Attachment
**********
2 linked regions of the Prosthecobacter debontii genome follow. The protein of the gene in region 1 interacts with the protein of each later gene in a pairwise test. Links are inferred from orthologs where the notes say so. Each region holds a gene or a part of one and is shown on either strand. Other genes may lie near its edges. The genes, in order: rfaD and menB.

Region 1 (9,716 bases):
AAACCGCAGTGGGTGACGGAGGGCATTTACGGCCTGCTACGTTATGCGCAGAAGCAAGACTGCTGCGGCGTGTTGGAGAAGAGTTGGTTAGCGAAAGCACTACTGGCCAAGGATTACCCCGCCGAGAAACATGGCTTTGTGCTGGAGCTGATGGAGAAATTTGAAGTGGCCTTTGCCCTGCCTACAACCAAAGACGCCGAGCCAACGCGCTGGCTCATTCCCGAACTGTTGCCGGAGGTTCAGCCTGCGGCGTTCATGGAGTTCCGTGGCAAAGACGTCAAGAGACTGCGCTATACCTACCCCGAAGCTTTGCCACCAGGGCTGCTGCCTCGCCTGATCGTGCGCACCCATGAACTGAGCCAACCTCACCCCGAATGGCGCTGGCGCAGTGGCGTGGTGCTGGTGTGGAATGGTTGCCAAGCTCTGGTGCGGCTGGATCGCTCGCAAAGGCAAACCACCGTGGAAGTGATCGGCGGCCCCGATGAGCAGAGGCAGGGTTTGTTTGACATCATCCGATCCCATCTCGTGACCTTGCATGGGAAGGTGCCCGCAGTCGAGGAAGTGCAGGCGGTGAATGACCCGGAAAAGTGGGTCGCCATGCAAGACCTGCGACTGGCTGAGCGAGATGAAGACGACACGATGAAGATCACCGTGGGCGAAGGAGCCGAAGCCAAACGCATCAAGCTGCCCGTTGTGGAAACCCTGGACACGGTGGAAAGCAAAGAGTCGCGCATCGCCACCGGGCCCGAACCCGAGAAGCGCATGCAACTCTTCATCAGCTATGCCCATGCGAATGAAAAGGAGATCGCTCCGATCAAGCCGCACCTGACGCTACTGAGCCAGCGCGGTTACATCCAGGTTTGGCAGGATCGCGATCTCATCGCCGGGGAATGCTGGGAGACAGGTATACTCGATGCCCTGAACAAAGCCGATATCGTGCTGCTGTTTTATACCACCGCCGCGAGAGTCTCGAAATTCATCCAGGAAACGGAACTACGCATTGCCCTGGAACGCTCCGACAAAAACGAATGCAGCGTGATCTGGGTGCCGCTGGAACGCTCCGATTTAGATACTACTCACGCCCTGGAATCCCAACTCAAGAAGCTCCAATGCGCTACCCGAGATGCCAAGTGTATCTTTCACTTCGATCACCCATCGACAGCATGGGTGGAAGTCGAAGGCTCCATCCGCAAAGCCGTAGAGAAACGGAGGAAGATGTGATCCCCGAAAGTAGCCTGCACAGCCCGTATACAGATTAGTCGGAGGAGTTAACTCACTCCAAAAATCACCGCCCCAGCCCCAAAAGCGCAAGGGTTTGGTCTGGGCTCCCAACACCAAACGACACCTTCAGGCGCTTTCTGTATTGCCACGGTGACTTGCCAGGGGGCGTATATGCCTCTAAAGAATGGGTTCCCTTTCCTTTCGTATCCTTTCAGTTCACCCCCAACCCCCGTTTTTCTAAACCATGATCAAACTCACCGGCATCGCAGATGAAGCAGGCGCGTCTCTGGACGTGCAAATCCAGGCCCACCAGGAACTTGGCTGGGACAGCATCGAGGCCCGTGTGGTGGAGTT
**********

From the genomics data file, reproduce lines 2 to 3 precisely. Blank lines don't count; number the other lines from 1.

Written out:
Region 1 (9,716 bases):
AAACCGCAGTGGGTGACGGAGGGCATTTACGGCCTGCTACGTTATGCGCAGAAGCAAGACTGCTGCGGCGTGTTGGAGAAGAGTTGGTTAGCGAAAGCACTACTGGCCAAGGATTACCCCGCCGAGAAACATGGCTTTGTGCTGGAGCTGATGGAGAAATTTGAAGTGGCCTTTGCCCTGCCTACAACCAAAGACGCCGAGCCAACGCGCTGGCTCATTCCCGAACTGTTGCCGGAGGTTCAGCCTGCGGCGTTCATGGAGTTCCGTGGCAAAGACGTCAAGAGACTGCGCTATACCTACCCCGAAGCTTTGCCACCAGGGCTGCTGCCTCGCCTGATCGTGCGCACCCATGAACTGAGCCAACCTCACCCCGAATGGCGCTGGCGCAGTGGCGTGGTGCTGGTGTGGAATGGTTGCCAAGCTCTGGTGCGGCTGGATCGCTCGCAAAGGCAAACCACCGTGGAAGTGATCGGCGGCCCCGATGAGCAGAGGCAGGGTTTGTTTGACATCATCCGATCCCATCTCGTGACCTTGCATGGGAAGGTGCCCGCAGTCGAGGAAGTGCAGGCGGTGAATGACCCGGAAAAGTGGGTCGCCATGCAAGACCTGCGACTGGCTGAGCGAGATGAAGACGACACGATGAAGATCACCGTGGGCGAAGGAGCCGAAGCCAAACGCATCAAGCTGCCCGTTGTGGAAACCCTGGACACGGTGGAAAGCAAAGAGTCGCGCATCGCCACCGGGCCCGAACCCGAGAAGCGCATGCAACTCTTCATCAGCTATGCCCATGCGAATGAAAAGGAGATCGCTCCGATCAAGCCGCACCTGACGCTACTGAGCCAGCGCGGTTACATCCAGGTTTGGCAGGATCGCGATCTCATCGCCGGGGAATGCTGGGAGACAGGTATACTCGATGCCCTGAACAAAGCCGATATCGTGCTGCTGTTTTATACCACCGCCGCGAGAGTCTCGAAATTCATCCAGGAAACGGAACTACGCATTGCCCTGGAACGCTCCGACAAAAACGAATGCAGCGTGATCTGGGTGCCGCTGGAACGCTCCGATTTAGATACTACTCACGCCCTGGAATCCCAACTCAAGAAGCTCCAATGCGCTACCCGAGATGCCAAGTGTATCTTTCACTTCGATCACCCATCGACAGCATGGGTGGAAGTCGAAGGCTCCATCCGCAAAGCCGTAGAGAAACGGAGGAAGATGTGATCCCCGAAAGTAGCCTGCACAGCCCGTATACAGATTAGTCGGAGGAGTTAACTCACTCCAAAAATCACCGCCCCAGCCCCAAAAGCGCAAGGGTTTGGTCTGGGCTCCCAACACCAAACGACACCTTCAGGCGCTTTCTGTATTGCCACGGTGACTTGCCAGGGGGCGTATATGCCTCTAAAGAATGGGTTCCCTTTCCTTTCGTATCCTTTCAGTTCACCCCCAACCCCCGTTTTTCTAAACCATGATCAAACTCACCGGCATCGCAGATGAAGCAGGCGCGTCTCTGGACGTGCAAATCCAGGCCCACCAGGAACTTGGCTGGGACAGCATCGAGGCCCGTGTGGTGGAGTT